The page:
zucchinitacos

We eat tacos around here all of the time. We eat a lot of bean tacos, quite a few meat tacos, and a few egg tacos when the mood strikes. There is just no reason, in my opinion, not to eat tacos just about every day. I probably would have said that even before we moved to Texas.

Since I make tacos from whatever we happen to have around, summer squash seemed a good fit. We’ve got loads of it this time of year and our neighbors have dropped off a basket or two of their own. The problem is, not all of the children like it as much as Stewart and I do. But they do love tacos.

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So when I was shredding some up for zucchini bread the other day, I thought I’d just go ahead and shred a couple of extras and throw them into the meat mixture for lunch. The tacos were delicious, topped with avocado and radish. The best part was that my squash-loathing four-year-old didn’t even notice it and scarfed two big tacos before I even started on my own plate.

A word on fixings. While the taco filling itself is delicious and our favorite homemade corn tortillas from this masa could make any taco sing, fixings can also make or break a taco. We like something a little zippy in our taco, often in the form of a spicier sauerkraut. On this day Abram’s fermented carrots happened to be on the table and made a great crunchy, tangy addition alongside the radish and avocado.

But it’s hard to go wrong here.

Shredded Zucchini & Beef Tacos

Ingredients

  • 2 Tablespoons lard or coconut oil
  • 1 pound grass-fed ground beef
  • 1 small red onion, minced
  • 2 packed cups shredded zucchini or summer squash
  • 2 garlic cloves, minced
  • 1 teaspoon ground cumin
  • 1 teaspoon chili powder
  • salt and cayenne to taste
  • juice of one lime

Directions

Heat a skillet over medium heat and add the cooking fat and beef. Cook for approximately five minutes, breaking up the meat into small crumbles. Add the onion, zucchini, garlic, spices, and salt. Continue cooking for approximately ten more minutes or until the meat is thoroughly cooked and the zucchini has had most of its moisture cooked out.

Remove from heat and add lime juice. Stir and taste for seasoning. Add additional salt and cayenne as desired.

Serve with fresh tortillas and favorite taco toppings.

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There has been a long-standing joke between Stewart and I that we cannot grow carrots. In Michigan we did a very few in a back corner of the garden but they were sort of forgotten by the time we moved to Texas. One fall here I planted carrots, but then the temperatures climbed near the triple digits again and they never even germinated.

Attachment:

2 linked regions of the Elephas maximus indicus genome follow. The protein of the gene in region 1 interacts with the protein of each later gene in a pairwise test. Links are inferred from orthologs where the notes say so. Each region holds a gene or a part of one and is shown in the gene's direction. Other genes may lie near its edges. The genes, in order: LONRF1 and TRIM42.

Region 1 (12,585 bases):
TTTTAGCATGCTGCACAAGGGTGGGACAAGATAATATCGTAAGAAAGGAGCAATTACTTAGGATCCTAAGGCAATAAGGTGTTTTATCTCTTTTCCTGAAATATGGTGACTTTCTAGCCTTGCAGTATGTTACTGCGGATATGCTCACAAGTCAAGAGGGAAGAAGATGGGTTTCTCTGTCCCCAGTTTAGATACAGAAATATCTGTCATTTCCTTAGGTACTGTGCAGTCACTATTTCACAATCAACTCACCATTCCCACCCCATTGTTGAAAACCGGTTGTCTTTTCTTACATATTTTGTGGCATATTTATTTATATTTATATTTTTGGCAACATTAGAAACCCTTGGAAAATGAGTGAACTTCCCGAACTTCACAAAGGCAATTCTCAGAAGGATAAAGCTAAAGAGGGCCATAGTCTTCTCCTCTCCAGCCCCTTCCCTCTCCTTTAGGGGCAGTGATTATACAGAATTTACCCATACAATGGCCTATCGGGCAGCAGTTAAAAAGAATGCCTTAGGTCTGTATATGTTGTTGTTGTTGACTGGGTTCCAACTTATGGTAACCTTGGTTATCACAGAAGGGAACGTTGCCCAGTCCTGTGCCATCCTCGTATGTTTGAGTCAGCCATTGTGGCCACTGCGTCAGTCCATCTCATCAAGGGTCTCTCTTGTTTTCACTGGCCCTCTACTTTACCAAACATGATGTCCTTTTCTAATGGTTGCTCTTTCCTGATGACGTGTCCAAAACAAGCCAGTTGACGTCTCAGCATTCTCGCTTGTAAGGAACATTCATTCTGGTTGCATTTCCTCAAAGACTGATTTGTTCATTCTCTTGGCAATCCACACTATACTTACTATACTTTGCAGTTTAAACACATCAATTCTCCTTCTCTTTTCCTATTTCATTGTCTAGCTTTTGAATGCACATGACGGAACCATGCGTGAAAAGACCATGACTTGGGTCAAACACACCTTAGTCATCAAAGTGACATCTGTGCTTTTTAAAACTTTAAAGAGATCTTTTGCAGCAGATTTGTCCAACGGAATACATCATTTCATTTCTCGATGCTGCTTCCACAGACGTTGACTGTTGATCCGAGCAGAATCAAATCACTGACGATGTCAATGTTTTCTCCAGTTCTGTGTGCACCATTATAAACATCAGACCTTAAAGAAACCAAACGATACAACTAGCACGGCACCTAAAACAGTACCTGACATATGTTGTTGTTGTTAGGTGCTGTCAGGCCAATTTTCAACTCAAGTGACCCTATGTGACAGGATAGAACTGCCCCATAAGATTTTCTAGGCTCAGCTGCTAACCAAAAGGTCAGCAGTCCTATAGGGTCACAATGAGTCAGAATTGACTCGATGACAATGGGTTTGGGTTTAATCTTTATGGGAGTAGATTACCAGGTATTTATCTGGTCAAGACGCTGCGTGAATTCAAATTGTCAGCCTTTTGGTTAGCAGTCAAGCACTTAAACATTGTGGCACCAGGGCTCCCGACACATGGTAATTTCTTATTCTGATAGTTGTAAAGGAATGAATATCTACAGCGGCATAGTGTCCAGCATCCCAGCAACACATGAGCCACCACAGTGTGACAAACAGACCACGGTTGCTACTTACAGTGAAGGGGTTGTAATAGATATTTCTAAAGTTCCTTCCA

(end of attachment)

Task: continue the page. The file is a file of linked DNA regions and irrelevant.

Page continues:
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Looking back, I guess there was one year we did grow a very small patch here. It was literally only one bunch of carrots but they grew, and it was Abram (probably five at the time) who sowed those seeds. But man, that one year I dug and shoveled and mixed in compost and planted a big ‘ol area with carrots and… nothing.

This year Abram decided he wanted to try carrots again, this time in his garden.

With his diligent care and all of the rain this spring, those carrot tops were soon growing beautifully. He then started to thin the carrots out and we threw baby carrots into salads and the snack repertoire. And then, one day when I was in the kitchen taking photos of something else, he ran in and I took this one blurry photo of him right after he said “Look, Ma, it’s a real carrot!“. I think I squealed.

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That was about six weeks ago. We ate halfway through that bed of carrots with salads and then the heat started to come. We were worried they might rot with as wet as the soil was so Abram decided to harvest the remaining carrots all at once. He washed them and fed the tops to the goats and placed them on the table for Mama to use.

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I had big plans for those carrots. But like that pan of cookies you leave out on the table, it’s hard to walk by without grabbing one to munch on. These truly are the best carrots I’ve ever had – sweet, crisp, and so full of flavor! And yes, I’m sure I am biased.

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But I wasn’t the only one grateful for the harvest, and certainly not the only muncher in the house.

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Eventually I did put up two quarts of everyone’s favorite fermented carrots, which was just a quart shy of what the original plan was. And Abram has big plans, Lord willing, to expand the carrot operation next year.

I’m more than okay with the fact that my seven-year-old can out-garden me.